The Presidential Daily Brief


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    Court Rules Against Trump Over Financial Records

    A federal judge has handed President Donald Trump his first defeat in the legal showdown over his finances, ruling that Trump’s accounting firm must provide congressional Democrats the documents they subpoenaed. Hours earlier, the president fired a salvo of his own: He ordered ex-White House counsel Don McGahn not to testify before the House Judiciary Committee about the special counsel’s probe into Russian election interference.

    What’s the bigger picture? The two episodes draw attention to the legal power — as well as the limitations — of subpoenas in the ongoing drama.

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    Huawei Chief Defiant Amid US Crackdown

    Although the Trump administration granted a three-month reprieve yesterday allowing some U.S companies to continue doing business with Huawei, the gesture apparently did little for founder Ren Zhengfei — who said his company had been ready to be blacklisted. In an interview with Chinese state media yesterday, the 74-year-old said the U.S. effort to block Huawei from its mobile networks “underestimates our strength.”

    Why the reprieve? Besides giving American companies time to adjust, some say the move could also help bring Washington’s allies on-side in the campaign to remove Huawei from networks around the world.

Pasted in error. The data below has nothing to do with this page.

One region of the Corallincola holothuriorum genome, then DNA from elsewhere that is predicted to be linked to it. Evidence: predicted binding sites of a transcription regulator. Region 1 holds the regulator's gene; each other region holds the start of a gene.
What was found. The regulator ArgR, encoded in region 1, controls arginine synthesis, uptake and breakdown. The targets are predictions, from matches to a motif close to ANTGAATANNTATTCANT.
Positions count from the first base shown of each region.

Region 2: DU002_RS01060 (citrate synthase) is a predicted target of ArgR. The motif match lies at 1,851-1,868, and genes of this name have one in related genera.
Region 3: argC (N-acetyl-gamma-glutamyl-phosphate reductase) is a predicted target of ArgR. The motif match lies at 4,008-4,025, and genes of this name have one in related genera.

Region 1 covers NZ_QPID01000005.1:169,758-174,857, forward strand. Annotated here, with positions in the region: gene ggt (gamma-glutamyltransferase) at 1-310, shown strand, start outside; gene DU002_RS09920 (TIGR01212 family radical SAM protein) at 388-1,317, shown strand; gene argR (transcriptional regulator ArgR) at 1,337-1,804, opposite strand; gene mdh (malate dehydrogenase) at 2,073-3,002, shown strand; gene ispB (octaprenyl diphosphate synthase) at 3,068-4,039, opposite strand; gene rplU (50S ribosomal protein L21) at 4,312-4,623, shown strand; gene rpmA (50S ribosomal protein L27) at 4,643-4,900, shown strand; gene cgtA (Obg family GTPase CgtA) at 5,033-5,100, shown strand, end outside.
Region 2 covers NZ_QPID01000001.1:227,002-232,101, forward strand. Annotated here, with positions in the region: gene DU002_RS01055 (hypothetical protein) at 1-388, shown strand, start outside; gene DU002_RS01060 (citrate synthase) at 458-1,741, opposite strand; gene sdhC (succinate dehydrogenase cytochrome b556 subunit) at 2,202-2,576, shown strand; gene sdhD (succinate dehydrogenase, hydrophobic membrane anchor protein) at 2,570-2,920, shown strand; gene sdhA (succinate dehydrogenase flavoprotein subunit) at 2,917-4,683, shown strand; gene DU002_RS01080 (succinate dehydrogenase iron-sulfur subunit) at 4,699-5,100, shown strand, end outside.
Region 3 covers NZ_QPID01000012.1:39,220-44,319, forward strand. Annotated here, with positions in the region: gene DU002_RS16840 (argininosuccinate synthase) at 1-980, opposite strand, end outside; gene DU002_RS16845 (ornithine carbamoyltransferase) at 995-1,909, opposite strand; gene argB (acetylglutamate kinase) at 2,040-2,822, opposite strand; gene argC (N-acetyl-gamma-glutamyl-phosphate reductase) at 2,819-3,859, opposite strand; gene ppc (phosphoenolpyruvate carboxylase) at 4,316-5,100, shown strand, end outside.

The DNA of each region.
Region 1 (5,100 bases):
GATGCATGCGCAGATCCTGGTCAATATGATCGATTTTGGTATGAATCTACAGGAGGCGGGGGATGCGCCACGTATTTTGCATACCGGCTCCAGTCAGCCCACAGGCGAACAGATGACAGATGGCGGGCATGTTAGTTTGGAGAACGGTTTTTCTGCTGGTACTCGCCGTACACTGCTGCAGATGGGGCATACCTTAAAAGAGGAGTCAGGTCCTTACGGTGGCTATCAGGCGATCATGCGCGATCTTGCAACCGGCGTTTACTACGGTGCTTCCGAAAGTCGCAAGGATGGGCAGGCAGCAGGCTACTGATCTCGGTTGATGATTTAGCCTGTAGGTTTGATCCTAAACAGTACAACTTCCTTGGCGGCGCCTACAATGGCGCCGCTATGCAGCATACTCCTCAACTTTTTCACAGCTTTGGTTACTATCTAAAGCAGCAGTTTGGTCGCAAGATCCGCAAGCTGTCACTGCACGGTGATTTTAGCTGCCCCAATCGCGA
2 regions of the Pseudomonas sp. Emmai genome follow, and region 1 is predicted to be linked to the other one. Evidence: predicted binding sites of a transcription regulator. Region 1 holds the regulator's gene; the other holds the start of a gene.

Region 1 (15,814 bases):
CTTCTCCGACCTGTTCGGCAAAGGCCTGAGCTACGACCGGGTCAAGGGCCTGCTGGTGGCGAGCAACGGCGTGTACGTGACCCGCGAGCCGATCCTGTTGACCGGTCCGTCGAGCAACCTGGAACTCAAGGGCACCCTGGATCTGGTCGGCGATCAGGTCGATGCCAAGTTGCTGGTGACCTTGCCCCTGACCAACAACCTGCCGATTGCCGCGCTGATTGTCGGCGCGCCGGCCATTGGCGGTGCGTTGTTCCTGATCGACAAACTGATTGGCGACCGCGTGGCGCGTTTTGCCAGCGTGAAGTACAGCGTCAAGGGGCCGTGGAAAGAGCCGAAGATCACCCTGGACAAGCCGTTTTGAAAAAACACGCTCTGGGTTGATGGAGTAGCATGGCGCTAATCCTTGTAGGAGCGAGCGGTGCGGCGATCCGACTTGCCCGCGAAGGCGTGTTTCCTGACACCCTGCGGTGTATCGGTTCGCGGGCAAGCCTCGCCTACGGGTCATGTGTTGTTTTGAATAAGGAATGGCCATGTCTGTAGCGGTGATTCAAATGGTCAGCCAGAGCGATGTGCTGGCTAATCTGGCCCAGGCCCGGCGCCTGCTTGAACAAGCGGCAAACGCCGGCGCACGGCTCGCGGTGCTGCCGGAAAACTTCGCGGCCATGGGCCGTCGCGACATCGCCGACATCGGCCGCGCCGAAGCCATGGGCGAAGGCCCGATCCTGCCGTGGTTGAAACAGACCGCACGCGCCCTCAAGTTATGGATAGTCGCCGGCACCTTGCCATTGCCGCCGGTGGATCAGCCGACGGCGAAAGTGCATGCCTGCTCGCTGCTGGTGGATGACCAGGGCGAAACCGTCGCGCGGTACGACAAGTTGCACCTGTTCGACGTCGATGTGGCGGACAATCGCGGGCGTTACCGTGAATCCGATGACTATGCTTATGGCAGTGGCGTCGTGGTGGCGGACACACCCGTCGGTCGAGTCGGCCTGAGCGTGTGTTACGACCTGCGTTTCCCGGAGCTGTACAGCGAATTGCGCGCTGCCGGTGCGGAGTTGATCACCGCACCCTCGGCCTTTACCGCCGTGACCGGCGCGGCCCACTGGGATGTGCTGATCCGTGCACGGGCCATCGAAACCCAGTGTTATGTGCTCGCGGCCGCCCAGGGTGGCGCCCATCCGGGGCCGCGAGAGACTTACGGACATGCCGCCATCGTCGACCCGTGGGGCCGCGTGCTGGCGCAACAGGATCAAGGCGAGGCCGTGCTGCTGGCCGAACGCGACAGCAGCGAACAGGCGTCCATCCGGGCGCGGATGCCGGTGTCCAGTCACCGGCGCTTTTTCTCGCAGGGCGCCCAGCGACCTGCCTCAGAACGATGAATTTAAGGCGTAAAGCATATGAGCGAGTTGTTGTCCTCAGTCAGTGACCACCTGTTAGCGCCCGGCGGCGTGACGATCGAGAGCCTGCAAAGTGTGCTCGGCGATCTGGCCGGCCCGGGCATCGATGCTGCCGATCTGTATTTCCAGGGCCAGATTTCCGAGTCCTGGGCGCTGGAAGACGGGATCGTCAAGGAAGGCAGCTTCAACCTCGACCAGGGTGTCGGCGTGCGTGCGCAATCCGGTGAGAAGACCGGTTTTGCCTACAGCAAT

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    Accused NZ Mosque Shooter Faces Terrorism Charges

    Authorities in New Zealand have filed the country’s first ever terrorism charge against the 28-year-old man they say murdered 51 people during attacks on two Christchurch mosques in March. In addition to the new charge, which carries a maximum penalty of life in prison, the Australian suspect also faces 51 counts of murder and 40 charges of attempted murder.

    What effect will it have? Experts believe that although the new charge makes little practical difference, the first application since its 2002 introduction “is about recognizing the harm to the community.”

    Check out OZY’s Special Briefing on when terror struck at tranquility.

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    Indonesia’s Widodo Declared Winner, Opponent Vows Challenge

    Former Gen. Prabowo Subianto, who alleged widespread fraud during last month’s election, will legally challenge the Indonesian Election Commission’s Tuesday confirmation that incumbent President Joko Widodo was reelected with 55.5 percent of the vote. Demonstrations in support of Subianto — who won 44.5 percent, and whose campaign refused to sign off on the result — are planned for Wednesday.

    What’s next? Subianto’s team has three days to file a complaint, though his chances appear remote considering he lost a previous challenge against Widodo in 2014.

  5. Also Important…

    Millions of people in the Libyan capital Tripoli and nearby cities faced a water cut-off today after gunmen reportedly loyal to renegade Gen. Khalifa Haftar stormed a control station Sunday. Nearly a dozen journalists at a leading Russian newspaper have resigned in protest after two colleagues were fired for reporting on a possible reshuffle of top bureaucrats. And 49-year-old Kami Rita Sherpa set a world record Tuesday by scaling Mount Everest for the 24th time.

    #OZYfact: Lacrosse offers U.S. high school athletes the highest probability of competing in college — 12.6 percent — of any men’s sport. Read more on OZY.

    OZY Fest is back! Join OZY in New York’s Central Park July 20-21, where some of the biggest names and boldest thinkers — from John Legend and Trevor Noah to Stacey Abrams and Malcolm Gladwell — will help make this year’s OZY Fest the most memorable yet. Click here to get your early bird tickets.